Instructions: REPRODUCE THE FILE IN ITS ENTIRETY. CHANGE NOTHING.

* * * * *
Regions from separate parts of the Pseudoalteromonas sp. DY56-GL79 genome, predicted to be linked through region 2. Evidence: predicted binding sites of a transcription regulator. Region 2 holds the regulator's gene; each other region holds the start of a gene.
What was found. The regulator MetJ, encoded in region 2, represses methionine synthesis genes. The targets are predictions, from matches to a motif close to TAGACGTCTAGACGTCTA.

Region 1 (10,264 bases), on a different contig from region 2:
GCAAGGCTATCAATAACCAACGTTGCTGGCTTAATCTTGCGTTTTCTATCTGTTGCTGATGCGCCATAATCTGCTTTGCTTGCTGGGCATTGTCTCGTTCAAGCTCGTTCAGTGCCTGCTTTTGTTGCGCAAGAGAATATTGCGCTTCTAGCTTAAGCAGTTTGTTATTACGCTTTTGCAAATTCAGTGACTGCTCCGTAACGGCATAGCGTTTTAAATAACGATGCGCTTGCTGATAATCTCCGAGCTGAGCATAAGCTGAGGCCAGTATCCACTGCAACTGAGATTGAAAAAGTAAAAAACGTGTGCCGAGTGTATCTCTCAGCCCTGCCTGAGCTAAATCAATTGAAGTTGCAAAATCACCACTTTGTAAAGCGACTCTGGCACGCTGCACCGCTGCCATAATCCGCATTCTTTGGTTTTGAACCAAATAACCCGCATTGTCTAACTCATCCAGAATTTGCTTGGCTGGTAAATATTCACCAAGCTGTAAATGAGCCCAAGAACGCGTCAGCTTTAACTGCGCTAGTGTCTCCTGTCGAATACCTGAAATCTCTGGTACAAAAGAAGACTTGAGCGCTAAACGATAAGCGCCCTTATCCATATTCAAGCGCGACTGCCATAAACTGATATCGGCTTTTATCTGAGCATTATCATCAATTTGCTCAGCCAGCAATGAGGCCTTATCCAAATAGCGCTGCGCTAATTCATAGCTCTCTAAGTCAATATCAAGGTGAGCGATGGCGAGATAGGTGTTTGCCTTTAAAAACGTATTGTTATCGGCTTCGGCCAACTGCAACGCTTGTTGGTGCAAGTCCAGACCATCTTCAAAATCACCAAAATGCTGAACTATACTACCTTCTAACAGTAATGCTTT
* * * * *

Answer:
Regions from separate parts of the Pseudoalteromonas sp. DY56-GL79 genome, predicted to be linked through region 2. Evidence: predicted binding sites of a transcription regulator. Region 2 holds the regulator's gene; each other region holds the start of a gene.
What was found. The regulator MetJ, encoded in region 2, represses methionine synthesis genes. The targets are predictions, from matches to a motif close to TAGACGTCTAGACGTCTA.

Region 1 (10,264 bases), on a different contig from region 2:
GCAAGGCTATCAATAACCAACGTTGCTGGCTTAATCTTGCGTTTTCTATCTGTTGCTGATGCGCCATAATCTGCTTTGCTTGCTGGGCATTGTCTCGTTCAAGCTCGTTCAGTGCCTGCTTTTGTTGCGCAAGAGAATATTGCGCTTCTAGCTTAAGCAGTTTGTTATTACGCTTTTGCAAATTCAGTGACTGCTCCGTAACGGCATAGCGTTTTAAATAACGATGCGCTTGCTGATAATCTCCGAGCTGAGCATAAGCTGAGGCCAGTATCCACTGCAACTGAGATTGAAAAAGTAAAAAACGTGTGCCGAGTGTATCTCTCAGCCCTGCCTGAGCTAAATCAATTGAAGTTGCAAAATCACCACTTTGTAAAGCGACTCTGGCACGCTGCACCGCTGCCATAATCCGCATTCTTTGGTTTTGAACCAAATAACCCGCATTGTCTAACTCATCCAGAATTTGCTTGGCTGGTAAATATTCACCAAGCTGTAAATGAGCCCAAGAACGCGTCAGCTTTAACTGCGCTAGTGTCTCCTGTCGAATACCTGAAATCTCTGGTACAAAAGAAGACTTGAGCGCTAAACGATAAGCGCCCTTATCCATATTCAAGCGCGACTGCCATAAACTGATATCGGCTTTTATCTGAGCATTATCATCAATTTGCTCAGCCAGCAATGAGGCCTTATCCAAATAGCGCTGCGCTAATTCATAGCTCTCTAAGTCAATATCAAGGTGAGCGATGGCGAGATAGGTGTTTGCCTTTAAAAACGTATTGTTATCGGCTTCGGCCAACTGCAACGCTTGTTGGTGCAAGTCCAGACCATCTTCAAAATCACCAAAATGCTGAACTATACTACCTTCTAACAGTAATGCTTT